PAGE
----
At the kind invitation of Scott Lukas, Chair of Anthropology and Sociology at Lake Tahoe College, I was invited to speak on a panel at the 107th annual meeting of the American Anthropological Association (AAA) this past friday, November 21, at the San Francisco Hilton. Each member of the panel delivered a paper, followed by a discussion and Q&A session with the audience.
Experiential, Branded, and Lifestyle Spaces: Dialogues Between Architecture and Anthropology was a multi-disciplinary panel that included noted authors and scholars who study theming, including Hai Ren, John Hannigan, Scott Lukas, Brian Lonsway, Miodrag Mitrasinovic, and Brian McLaren.
Scott Lukas is the author of two related books, The Themed Space, and his latest, Theme Park. Also on the panel was Miodrag Mitrasinovic, Associate Professor of Architecture at Parsons, and author of the seminal Total Landscape, Theme Parks, Public Space. Rounding out the bill were Brian Lonsway, Associate Professor of Architecture at Syracuse University, John Hannigan, Professor of Sociology at the University of Toronto and the author of Fantasy City, and Hai Ren, Assistant Professor of East Asian Studies at the University of Arizona. Brian McLaren, Associate Professor of Architecture at the University of Washington, moderated the discussion that followed.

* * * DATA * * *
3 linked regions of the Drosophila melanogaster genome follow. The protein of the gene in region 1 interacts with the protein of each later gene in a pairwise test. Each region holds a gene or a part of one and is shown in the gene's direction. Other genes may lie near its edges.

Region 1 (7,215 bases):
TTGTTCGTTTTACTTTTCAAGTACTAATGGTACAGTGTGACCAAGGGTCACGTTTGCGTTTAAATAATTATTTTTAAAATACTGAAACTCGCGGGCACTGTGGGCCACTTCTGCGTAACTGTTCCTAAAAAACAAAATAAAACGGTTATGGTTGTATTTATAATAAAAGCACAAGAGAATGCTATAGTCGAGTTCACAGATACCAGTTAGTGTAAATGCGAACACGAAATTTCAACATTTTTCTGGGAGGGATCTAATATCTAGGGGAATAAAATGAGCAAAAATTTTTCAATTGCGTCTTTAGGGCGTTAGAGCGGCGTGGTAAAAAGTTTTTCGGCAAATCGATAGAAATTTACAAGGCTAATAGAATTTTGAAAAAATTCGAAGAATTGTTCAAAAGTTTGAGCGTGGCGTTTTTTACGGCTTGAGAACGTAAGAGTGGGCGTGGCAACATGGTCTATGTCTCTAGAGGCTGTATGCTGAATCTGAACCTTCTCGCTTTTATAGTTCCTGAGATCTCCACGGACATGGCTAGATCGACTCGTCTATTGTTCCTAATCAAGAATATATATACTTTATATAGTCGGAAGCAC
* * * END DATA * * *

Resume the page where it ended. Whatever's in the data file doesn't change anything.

The panel’s purpose was to expand on the dialogue between architecture and anthropology, and included case studies on place branding, contemporary lifestyle and retail stores, shopping malls and theme parks, and casinos around the world.
I was asked to speak about my visit to Dubai last April, and I presented a slideshow titled Modern Antiques: Imaging History in Dubai. In this presentation, I outlined the ways in which Dubai is using theming to fabricate an imagined historical identity.
MADINAT JUMEIRAH imagines a classical age.
WAFI CITY MALL imagines an ancient civilization.
IBN BATTUTA MALL imagines an islamic tradition.
WILD WADI WATER PARK imagines a rich folklore.
I then gave a brief overview of the ongoing DUBAILAND project.
After the panel session, some of the group and I made our way up the hill to the San Francisco Fairmont Hotel's infamous Tonga Room for dinner and cocktails. It was appropriate to continue our discussion on theming at one of the oldest original tiki bars in america.
The next day, both Miodrag and Scott were kind enough to grant me interviews regarding their work as well as my own. Thanks to all on the panel for a fascinating and very fruitful discussion of theming as global cultural and aesthetic phenomenon.